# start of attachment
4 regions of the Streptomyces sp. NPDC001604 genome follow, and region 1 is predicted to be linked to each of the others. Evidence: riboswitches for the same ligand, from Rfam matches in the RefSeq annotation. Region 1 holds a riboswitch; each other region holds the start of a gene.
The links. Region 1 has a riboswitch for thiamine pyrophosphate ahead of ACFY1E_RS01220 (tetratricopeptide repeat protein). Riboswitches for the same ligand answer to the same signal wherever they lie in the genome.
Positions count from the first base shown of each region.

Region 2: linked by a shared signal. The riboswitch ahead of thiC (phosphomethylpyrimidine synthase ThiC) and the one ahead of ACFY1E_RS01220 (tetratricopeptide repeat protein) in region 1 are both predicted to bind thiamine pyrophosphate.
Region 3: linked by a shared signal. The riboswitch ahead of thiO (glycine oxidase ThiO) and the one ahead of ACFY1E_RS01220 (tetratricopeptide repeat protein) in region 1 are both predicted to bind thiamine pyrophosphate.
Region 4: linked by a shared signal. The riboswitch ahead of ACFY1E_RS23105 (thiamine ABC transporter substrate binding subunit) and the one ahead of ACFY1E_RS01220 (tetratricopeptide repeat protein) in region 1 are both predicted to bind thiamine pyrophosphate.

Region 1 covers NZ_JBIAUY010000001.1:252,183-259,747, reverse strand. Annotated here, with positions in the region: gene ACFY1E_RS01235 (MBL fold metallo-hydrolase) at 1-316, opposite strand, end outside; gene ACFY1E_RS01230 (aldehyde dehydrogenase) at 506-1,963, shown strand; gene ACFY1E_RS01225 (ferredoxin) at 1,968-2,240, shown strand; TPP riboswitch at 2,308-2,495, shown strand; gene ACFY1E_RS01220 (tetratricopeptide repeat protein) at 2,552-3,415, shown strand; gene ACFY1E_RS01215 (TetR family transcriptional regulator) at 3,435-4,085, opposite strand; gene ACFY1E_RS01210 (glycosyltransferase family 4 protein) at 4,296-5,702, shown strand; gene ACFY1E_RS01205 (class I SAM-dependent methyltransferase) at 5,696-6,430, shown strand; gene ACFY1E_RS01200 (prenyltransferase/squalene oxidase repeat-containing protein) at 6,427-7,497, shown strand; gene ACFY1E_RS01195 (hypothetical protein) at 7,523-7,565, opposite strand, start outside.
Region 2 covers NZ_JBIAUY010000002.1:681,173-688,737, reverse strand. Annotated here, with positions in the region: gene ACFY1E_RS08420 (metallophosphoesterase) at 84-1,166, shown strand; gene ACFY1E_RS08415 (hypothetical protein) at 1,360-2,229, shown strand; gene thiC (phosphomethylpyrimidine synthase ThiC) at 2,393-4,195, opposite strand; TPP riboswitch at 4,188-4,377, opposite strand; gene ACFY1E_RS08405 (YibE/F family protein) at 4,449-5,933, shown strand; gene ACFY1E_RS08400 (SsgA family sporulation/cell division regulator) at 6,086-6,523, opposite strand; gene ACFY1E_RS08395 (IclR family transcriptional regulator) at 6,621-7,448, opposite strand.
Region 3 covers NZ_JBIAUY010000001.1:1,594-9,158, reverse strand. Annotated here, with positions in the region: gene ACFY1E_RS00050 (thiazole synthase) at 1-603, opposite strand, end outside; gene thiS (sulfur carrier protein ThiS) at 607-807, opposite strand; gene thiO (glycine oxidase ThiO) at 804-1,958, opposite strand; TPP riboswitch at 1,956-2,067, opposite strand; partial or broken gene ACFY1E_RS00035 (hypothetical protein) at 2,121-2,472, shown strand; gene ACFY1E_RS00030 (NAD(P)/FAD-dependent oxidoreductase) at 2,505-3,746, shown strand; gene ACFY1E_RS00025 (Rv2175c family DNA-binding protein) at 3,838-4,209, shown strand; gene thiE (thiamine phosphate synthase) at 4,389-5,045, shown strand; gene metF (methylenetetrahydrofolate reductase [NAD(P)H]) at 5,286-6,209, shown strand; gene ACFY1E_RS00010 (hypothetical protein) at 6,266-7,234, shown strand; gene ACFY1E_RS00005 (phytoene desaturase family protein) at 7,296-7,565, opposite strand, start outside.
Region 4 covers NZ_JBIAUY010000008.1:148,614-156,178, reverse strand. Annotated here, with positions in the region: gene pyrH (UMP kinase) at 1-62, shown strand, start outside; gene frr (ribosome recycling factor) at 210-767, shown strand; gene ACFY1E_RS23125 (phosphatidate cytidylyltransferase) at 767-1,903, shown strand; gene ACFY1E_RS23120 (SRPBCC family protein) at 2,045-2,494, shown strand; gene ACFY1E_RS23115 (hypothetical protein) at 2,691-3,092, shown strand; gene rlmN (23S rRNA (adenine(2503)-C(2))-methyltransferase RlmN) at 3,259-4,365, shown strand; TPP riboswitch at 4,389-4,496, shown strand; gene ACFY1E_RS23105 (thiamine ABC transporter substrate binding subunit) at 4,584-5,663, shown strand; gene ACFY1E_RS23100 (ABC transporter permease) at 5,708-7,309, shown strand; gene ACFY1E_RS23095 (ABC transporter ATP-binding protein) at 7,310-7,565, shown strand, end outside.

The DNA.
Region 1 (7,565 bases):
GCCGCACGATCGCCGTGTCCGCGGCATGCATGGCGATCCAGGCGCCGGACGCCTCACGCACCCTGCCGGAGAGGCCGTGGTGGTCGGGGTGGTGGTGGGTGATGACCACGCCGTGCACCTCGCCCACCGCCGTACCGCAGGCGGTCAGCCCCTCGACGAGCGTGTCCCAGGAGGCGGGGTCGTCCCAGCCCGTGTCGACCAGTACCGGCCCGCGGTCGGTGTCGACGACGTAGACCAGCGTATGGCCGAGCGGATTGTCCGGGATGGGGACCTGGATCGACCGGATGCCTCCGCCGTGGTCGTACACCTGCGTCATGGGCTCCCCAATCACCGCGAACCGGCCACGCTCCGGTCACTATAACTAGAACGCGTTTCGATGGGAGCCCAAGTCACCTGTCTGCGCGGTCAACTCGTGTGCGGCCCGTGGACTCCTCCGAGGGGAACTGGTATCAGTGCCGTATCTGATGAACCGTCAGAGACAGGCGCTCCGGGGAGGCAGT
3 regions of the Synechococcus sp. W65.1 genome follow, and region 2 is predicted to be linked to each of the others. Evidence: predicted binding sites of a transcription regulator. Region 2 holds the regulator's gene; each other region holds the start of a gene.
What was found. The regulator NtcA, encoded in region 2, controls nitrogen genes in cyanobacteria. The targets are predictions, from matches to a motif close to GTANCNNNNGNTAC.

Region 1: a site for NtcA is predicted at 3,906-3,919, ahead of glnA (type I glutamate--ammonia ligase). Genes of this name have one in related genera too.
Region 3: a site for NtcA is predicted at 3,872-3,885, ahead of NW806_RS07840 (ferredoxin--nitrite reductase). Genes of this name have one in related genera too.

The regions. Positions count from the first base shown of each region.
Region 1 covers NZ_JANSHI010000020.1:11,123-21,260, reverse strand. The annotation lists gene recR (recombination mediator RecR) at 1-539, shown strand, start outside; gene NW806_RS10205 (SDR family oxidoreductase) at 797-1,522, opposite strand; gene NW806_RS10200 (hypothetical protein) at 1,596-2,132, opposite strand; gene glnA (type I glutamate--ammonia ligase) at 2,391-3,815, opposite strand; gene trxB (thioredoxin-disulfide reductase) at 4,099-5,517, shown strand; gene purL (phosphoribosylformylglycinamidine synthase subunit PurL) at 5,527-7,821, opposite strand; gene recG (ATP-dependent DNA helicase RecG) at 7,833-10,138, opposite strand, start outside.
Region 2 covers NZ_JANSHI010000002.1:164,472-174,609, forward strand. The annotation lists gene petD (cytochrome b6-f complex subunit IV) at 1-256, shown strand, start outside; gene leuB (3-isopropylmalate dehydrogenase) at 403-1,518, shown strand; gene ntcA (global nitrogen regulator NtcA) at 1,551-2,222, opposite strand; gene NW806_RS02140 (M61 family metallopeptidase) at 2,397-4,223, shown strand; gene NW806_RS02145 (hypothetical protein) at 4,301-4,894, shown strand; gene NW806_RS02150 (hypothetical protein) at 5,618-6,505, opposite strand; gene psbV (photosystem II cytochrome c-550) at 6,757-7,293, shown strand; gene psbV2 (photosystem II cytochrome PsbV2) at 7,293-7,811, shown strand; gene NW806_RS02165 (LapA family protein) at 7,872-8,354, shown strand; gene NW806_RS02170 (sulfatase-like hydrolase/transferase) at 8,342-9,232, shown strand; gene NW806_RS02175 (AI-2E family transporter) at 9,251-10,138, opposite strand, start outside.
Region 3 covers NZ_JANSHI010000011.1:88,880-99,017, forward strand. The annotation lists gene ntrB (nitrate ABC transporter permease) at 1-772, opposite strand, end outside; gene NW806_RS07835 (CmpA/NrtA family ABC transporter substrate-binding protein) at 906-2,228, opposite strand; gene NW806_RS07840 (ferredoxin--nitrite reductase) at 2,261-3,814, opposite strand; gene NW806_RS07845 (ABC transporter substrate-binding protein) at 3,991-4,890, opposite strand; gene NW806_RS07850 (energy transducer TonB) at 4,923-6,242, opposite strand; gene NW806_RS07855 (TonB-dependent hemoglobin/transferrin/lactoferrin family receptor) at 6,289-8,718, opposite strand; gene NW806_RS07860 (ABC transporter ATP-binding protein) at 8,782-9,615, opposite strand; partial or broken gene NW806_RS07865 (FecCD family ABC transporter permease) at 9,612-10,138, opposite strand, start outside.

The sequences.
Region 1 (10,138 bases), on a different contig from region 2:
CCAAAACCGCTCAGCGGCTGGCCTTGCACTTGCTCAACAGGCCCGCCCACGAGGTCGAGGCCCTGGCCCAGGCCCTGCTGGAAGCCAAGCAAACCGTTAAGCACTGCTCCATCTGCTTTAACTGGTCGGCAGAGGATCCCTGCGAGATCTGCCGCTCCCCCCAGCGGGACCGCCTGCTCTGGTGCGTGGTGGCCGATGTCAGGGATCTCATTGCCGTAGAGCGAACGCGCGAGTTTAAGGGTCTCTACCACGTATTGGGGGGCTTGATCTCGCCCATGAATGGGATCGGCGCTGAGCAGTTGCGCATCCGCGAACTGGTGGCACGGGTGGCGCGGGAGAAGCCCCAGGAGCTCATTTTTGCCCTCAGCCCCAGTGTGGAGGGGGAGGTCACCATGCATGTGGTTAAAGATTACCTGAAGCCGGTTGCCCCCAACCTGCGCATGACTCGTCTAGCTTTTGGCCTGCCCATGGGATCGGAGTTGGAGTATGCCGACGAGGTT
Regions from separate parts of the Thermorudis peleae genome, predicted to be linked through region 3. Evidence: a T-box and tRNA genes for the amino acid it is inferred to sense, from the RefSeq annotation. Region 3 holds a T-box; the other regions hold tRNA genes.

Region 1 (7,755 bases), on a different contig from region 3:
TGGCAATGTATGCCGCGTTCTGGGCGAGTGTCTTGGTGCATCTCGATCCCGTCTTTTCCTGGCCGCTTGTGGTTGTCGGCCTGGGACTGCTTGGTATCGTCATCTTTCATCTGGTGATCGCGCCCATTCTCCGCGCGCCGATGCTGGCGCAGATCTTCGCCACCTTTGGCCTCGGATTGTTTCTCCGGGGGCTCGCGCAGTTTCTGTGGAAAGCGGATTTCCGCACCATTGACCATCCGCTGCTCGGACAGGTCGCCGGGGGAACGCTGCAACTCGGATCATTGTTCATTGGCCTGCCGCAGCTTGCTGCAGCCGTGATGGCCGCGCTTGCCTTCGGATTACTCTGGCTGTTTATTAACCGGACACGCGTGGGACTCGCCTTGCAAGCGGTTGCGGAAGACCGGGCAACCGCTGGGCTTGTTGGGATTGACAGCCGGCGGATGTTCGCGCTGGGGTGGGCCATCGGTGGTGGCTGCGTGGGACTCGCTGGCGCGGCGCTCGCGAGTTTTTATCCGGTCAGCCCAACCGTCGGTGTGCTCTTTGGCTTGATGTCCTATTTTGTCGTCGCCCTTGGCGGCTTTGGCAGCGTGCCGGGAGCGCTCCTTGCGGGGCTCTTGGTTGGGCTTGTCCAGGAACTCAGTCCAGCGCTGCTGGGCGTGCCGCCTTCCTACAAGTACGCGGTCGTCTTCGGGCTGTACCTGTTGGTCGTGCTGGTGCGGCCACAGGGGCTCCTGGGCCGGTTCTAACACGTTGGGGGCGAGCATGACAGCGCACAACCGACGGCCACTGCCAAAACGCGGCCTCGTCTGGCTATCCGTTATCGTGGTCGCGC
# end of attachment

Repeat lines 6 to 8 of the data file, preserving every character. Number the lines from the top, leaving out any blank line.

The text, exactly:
Region 4: linked by a shared signal. The riboswitch ahead of ACFY1E_RS23105 (thiamine ABC transporter substrate binding subunit) and the one ahead of ACFY1E_RS01220 (tetratricopeptide repeat protein) in region 1 are both predicted to bind thiamine pyrophosphate.

Region 1 covers NZ_JBIAUY010000001.1:252,183-259,747, reverse strand. Annotated here, with positions in the region: gene ACFY1E_RS01235 (MBL fold metallo-hydrolase) at 1-316, opposite strand, end outside; gene ACFY1E_RS01230 (aldehyde dehydrogenase) at 506-1,963, shown strand; gene ACFY1E_RS01225 (ferredoxin) at 1,968-2,240, shown strand; TPP riboswitch at 2,308-2,495, shown strand; gene ACFY1E_RS01220 (tetratricopeptide repeat protein) at 2,552-3,415, shown strand; gene ACFY1E_RS01215 (TetR family transcriptional regulator) at 3,435-4,085, opposite strand; gene ACFY1E_RS01210 (glycosyltransferase family 4 protein) at 4,296-5,702, shown strand; gene ACFY1E_RS01205 (class I SAM-dependent methyltransferase) at 5,696-6,430, shown strand; gene ACFY1E_RS01200 (prenyltransferase/squalene oxidase repeat-containing protein) at 6,427-7,497, shown strand; gene ACFY1E_RS01195 (hypothetical protein) at 7,523-7,565, opposite strand, start outside.
Region 2 covers NZ_JBIAUY010000002.1:681,173-688,737, reverse strand. Annotated here, with positions in the region: gene ACFY1E_RS08420 (metallophosphoesterase) at 84-1,166, shown strand; gene ACFY1E_RS08415 (hypothetical protein) at 1,360-2,229, shown strand; gene thiC (phosphomethylpyrimidine synthase ThiC) at 2,393-4,195, opposite strand; TPP riboswitch at 4,188-4,377, opposite strand; gene ACFY1E_RS08405 (YibE/F family protein) at 4,449-5,933, shown strand; gene ACFY1E_RS08400 (SsgA family sporulation/cell division regulator) at 6,086-6,523, opposite strand; gene ACFY1E_RS08395 (IclR family transcriptional regulator) at 6,621-7,448, opposite strand.